I’ve made it known that I wasn’t thrilled with Russel T. Davies original run on Doctor Who and I’m not excited to see him come back. Credit where it’s due. I do believe he grew up loving the old series and while I’m still convinced he only brought it back to TV–the BBC were considering an animated webseries, “Scream Of The Shalka” being the only result of that–so he could get Torchwood made as sci-fi had a worse history until some BBC heads than at Fox, he did bring it back. Gone was the serialized format and the budget was larger and benefited from new special effects techniques like computer generated effects. It doesn’t feel like the same show despite being in the same continuity, but at least it wasn’t Chris Chibnall’s run. Still, put me among those who enjoyed Moffat’s run more despite having some issues with that one as well.

Meanwhile, Christopher Eccleston was a rather good Doctor. The last survivor of the Time War, this Doctor was trying to recover from the PTSD of that war and his time as the War Doctor. However, the War Doctor only exists because Eccleston didn’t want to return to the character. He had a terrible time during his run and didn’t want to return to the role, one of the reasons being his treatment by BBC Wales as well as some personal issues he was going over at the time. Well, someone at Big Finish was able to convince him to continue the Ninth Doctor’s adventures in audio form…and NO ROSE TYLER!

I hope I get to check this out, but today we’re looking at a Panini Books’ collection of comics from the Ninth Doctor that appeared in Doctor Who Monthly…and sadly there is Rose Tyler.

Okay, enough of that nonsense. The collection contains five stories so this will be short summaries of all of them.

They seem pretty happy they’re about to smother from lack of air. Unless the Time Vortex has an atmosphere.

Doctor Who Magazine Special #13: The Ninth Doctor Collected Comics

Panini Publishing (April, 2006)

LETTERER: Roger Langridge

CONSULTING EDITOR: Scott Gray

EDITOR: Clayton Hickman.

Further credits will be given as I get into the reviews themselves.

Doctor, WE have sonic toothbrushes. On Earth. Today.

The Love Invasion (originally printed in DWM #355-357)

SCRIPT: Gareth Roberts | STORY: Roberts & Hickman | PENCILER: Mike Collins | INKER: David A. Roach | COLORISTS: Dylan Teague & James Offredi

The TARDIS arrives in 1966 because Rose wanted to see what existed before her apartment complex was built. This is one of the problems I have with New Who. As Alasdair Beckett-King noted, this show can go anywhere in time and space and most of the show is spent in present day London. Even the old show did it maybe once a season. Anyway they find a murdered alien and become involved in a plot to save the world with “happy helpers”, which will actually end up dooming the world. Insert your own political viewpoint somewhere else because this story I don’t even think is trying to be a commentary. Unlike some of the other collected magazine comics I have there is no “making of” section and I’m an American so British politics go right over my head.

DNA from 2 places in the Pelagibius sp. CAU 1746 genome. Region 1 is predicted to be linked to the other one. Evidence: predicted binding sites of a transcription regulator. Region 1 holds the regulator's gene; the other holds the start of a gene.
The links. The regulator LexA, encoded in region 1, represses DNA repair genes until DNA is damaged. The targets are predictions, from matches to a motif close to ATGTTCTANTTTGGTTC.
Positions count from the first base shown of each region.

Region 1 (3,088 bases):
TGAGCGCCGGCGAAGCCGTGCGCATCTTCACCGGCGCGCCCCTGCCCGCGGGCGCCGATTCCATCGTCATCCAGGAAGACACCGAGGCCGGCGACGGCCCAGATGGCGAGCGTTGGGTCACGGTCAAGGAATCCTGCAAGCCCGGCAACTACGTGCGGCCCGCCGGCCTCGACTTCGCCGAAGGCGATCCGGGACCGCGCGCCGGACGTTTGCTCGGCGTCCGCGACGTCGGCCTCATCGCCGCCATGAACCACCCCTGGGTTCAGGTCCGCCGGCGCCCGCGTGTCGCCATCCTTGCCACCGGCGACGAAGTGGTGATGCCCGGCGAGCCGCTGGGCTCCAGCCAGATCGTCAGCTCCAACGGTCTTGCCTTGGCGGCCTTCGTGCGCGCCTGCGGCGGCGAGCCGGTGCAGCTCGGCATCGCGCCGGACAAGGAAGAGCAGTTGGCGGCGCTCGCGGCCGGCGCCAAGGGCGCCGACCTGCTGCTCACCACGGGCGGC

In general the story is actually quite good, Not great, but there’s some decent action, a rare example of a good yet subtle twist, and The Ninth Doctor being himself. The idea of using Rose as a template to jimmy the clone army is scary because the idea of a Rose army will keep me awake at night. Rose makes a friend names Shirley who is just there to be a good-hearted overweight person so we can sneak in a commentary on looks but that doesn’t override the story, while the other guest is actually quite useful, working off of her husband’s work and coming up with the solution, except the part the Doctor has to come up with because it’s his comic and I wouldn’t expect her to make a virus that turns your biological happy helper girls into a whiny teenager from just over the next century…because why would you? I didn’t hate it but it’s not amazing.

You have seen what he wore in his sixth form.

Art Attack (originally presented in DWM #358)

WRITER/PENCILER: Mike Collins | Inker: Kris Justice | COLORIST: Dylan Teague

Trying to bypass Rose’s boring adventure choices the Doctor takes her to a museum to see the Mona Lisa…but a future space museum. There they meet Cazkelf, an artist who is planning to use the minds of humans to send a signal to get a lift home. Too bad something destroyed home, but he can return to Earth and continue his artistic journey.

This is the second story in a row of an alien with good intentions but questionable means. While I don’t think destroying his home planet and not even coming up with a reason was good for the story you can understand Cazkelf’s urge to go home and things work out for him in the end. However, this is another story where things get rather dark and another alien is the last of his kind like the Doctor was at this stage. Also, there’s a lot of people saying “ta” a lot of the time, though it wasn’t as bad in this story as it was the first one. I don’t remember that being part of the show before. Short and okay. Again, just okay. I have to wonder if this was filler while the next story was being finished.

Trust me, I’ve spared you the REAL nightmare fuel in this story. Yes, it gets worse than this.

The Cruel Sea (originally presented in DWM #359-362)

WRITER: Robert Sherman | PENCILER: Mike Collins | INKER: David A Roach | COLORIST: James Offredi

For crying out loud TEGAN was more interested in the places they traveled to and half the time she was just trying to get to work on time. Now Rose wants to go to a planet she’s heard of and she’s disappointed that Mars has been terraformed by the time they get there. TV Rose was annoying but comic Rose is…boring. They’ve stowed away on a cruise ship because the Doctor doesn’t care about personal rights I guess, but the sea is hiding beings that are messing with the only passengers…and that’s where this story gets confusing.